Overall, I would not consider “APPOINTMENT WITH DEATH” to be one of the best movie adaptations of a Christie novel. Heck, I can think of several television movie adaptations that I would view as better. But I believe it is the better of the two adaptations of the 1938 novel. I wish I could say that director Michael Winner and Peter Ustinov’s performance as Hercule Poirot contributed a good deal to this movie’s production. But it was not that difficult for me to see that Winner is at heart, a mediocre director. And Ustinov’s performance seemed at worst, lethargic. And yet, the rest of the cast (aside from two others) and a solid script prevented “APPOINTMENT WITH DEATH” from sinking into a mire of crap. At least for me.

 

 

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Carrie Fisher (1956-2016) R.I.P.

“THE MISSISSIPPI GAMBLER” (1953) Review

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“THE MISSISSIPPI GAMBLER” (1953) Review

Tyrone Power’s career took a strange turn during the post-World War II years. Although he still managed to maintain his position as one of Twentieth Century Fox’s top stars during the remainder of the 1940s, something happened as the 1950s dawned. Powers still found himself in Grade A movies during that particular decade. But he also seemed to appear in a growing number of standard costume melodramas.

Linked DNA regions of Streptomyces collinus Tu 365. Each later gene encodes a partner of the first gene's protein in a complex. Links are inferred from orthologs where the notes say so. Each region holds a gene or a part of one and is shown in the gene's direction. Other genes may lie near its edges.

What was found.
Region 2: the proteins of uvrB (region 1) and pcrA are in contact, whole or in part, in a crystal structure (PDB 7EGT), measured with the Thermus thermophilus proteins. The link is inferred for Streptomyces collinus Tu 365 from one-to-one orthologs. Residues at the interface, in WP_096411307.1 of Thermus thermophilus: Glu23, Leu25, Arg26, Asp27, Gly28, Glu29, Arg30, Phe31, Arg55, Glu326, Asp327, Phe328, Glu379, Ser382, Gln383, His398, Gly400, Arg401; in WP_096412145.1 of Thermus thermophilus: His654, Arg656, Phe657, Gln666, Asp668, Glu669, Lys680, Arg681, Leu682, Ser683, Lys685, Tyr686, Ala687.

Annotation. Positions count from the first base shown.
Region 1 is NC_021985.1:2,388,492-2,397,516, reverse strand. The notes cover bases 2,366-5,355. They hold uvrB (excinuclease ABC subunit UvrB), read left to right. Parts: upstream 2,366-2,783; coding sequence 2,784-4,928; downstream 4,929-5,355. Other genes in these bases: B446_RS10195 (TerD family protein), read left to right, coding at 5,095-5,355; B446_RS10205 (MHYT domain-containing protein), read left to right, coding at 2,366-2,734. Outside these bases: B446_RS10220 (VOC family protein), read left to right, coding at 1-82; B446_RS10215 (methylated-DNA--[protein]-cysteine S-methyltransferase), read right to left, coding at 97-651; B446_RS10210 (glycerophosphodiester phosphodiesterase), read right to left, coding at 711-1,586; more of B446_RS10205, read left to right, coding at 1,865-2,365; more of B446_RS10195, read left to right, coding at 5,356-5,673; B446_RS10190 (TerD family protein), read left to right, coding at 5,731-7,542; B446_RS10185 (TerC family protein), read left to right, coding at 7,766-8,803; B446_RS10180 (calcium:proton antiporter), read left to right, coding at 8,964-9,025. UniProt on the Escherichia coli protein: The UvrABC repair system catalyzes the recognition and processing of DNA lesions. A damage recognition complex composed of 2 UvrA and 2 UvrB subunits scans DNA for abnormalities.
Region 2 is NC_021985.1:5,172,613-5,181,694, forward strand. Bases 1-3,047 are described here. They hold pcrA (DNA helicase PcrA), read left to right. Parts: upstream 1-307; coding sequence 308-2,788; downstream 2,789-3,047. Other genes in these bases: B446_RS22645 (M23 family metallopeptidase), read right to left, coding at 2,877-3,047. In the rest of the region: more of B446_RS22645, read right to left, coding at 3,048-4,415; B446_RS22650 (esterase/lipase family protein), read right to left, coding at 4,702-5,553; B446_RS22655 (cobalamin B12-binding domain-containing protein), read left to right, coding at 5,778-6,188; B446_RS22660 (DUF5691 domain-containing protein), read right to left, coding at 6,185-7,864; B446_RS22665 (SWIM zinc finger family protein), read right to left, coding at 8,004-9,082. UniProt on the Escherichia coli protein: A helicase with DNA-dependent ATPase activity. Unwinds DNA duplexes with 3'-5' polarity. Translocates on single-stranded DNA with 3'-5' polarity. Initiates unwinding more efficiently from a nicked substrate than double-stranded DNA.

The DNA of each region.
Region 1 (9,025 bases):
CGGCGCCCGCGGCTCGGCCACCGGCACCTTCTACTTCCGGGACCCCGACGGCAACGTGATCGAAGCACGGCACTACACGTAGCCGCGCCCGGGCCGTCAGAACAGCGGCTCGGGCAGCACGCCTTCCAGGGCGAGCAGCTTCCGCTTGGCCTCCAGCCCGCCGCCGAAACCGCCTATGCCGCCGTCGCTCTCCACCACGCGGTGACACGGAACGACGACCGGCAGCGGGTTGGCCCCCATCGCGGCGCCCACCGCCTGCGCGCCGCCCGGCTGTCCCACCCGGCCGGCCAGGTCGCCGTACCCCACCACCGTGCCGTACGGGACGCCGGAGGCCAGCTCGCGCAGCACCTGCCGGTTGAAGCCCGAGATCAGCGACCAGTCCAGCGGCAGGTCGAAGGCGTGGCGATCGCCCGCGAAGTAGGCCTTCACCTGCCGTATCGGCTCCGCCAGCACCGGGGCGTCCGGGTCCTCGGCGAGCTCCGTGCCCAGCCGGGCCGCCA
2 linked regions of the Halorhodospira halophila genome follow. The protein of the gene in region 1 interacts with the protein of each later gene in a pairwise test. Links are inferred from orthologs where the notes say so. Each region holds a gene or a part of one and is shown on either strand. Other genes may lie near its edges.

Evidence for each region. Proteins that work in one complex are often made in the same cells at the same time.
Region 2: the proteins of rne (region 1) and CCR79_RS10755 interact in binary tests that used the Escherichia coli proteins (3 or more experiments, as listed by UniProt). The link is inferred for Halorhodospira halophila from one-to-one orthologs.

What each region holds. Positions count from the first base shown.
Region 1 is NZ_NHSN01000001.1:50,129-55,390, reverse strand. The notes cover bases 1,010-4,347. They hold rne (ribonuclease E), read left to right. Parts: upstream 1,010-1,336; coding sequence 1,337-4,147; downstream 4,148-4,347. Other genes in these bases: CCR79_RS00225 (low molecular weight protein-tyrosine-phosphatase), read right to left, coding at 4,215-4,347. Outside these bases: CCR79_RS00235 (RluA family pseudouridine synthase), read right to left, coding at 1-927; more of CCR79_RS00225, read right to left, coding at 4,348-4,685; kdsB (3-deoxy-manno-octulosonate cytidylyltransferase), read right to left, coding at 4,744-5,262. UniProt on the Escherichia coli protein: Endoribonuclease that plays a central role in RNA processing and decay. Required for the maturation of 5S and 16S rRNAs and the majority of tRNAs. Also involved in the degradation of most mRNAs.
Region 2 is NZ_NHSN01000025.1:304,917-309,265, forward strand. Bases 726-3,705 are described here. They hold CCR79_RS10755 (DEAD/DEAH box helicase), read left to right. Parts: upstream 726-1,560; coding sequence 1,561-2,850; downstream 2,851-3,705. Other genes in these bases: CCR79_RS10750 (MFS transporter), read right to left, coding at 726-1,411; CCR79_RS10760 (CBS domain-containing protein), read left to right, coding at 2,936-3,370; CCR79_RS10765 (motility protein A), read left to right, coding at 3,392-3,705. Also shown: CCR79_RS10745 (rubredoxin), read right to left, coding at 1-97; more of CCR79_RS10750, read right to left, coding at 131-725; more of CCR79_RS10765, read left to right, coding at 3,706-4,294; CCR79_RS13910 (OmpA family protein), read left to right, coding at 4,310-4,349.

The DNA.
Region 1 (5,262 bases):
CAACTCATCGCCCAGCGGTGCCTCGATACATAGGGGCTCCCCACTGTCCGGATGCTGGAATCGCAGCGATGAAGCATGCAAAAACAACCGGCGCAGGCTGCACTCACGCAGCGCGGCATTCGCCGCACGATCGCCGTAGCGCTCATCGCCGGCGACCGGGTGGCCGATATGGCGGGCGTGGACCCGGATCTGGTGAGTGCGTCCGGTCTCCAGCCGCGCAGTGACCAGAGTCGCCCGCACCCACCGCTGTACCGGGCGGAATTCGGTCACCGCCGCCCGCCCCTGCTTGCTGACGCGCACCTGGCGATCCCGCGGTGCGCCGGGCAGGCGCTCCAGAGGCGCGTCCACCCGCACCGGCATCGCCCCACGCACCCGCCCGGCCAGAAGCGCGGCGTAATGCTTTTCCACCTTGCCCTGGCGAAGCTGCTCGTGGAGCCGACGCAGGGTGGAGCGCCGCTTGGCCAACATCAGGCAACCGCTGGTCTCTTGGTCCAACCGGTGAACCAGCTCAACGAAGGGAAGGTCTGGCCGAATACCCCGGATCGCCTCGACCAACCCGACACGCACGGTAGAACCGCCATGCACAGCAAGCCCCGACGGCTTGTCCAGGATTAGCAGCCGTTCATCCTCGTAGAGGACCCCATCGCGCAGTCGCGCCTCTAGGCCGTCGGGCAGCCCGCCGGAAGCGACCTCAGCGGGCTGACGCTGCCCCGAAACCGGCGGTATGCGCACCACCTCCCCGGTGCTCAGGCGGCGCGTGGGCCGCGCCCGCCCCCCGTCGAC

Twentieth Century Fox lent Powers to Universal Pictures to star in the 1953 drama called “THE MISSISSIPPI GAMBLER”. Directed by Rudolph Maté, “THE MISSISSIPPI GAMBLER” told the story of a New York-born gambler named Mark Fallon, who moves to New Orleans with ambitions to create his own gambling casino. During the riverboat journey down the Mississippi River, Mark becomes the friend and protégé of an older gambler named Kansas John Polly. The pair also run afoul of a crooked gambler and two Creole siblings named Angelique and Laurent Dureau. During a poker game, Mark exposes the crooked gambler. Also Laurent Dureau loses all of his money and his sister’s priceless necklace during the game. Upon his arrival in New Orleans, Mark becomes acquainted with the Dureaus’ father, Edmond Dureau. The latter admires Mark and realizes that the younger man is in love with Angelique. Unfortunately, she refuses to acknowledge Mark and sets matrimonial sights upon a friend of her brother’s, banker George Elwood. Mark and Kansas John meet and help Ann Conant, the daughter of an unlucky gambler who had committed suicide. She helps the two friends build their casino, yet at the same time, falls in love with Mark. And both she and Mark become uncomfortably aware that Laurent Dureau has fallen in love with her.

While reading the synopsis of this film, I noticed that it was identified as an adventure film. “THE MISSISSIPPI GAMBLER” does feature some action sequences that include a fist fight aboard a riverboat, at least two duels and a murder attempt. But for some reason, I am hard pressed to consider it an adventure film. There seemed to be a lot more drama and action in this film. Especially melodrama. Production wise, “THE MISSISSIPPI GAMBLER” struck me as an attractive looking film. Being a constant visitor of the Universal Studios theme park, it was easy to recognize some of the exterior scenes from the studio’s back lot. I doubt that “THE MISSISSIPPI GAMBLER” had the budget to be shot on location in Louisiana. But I still would not describe it as cheap looking for a standard melodrama, thanks to Irving Glassberg’s sharp photography. Even Bill Thomas’ costume designs added to the film’s visual style. However, there was one costume worn by leading lady Piper Laurie that reflected the early 1950s, instead of the early 1850s.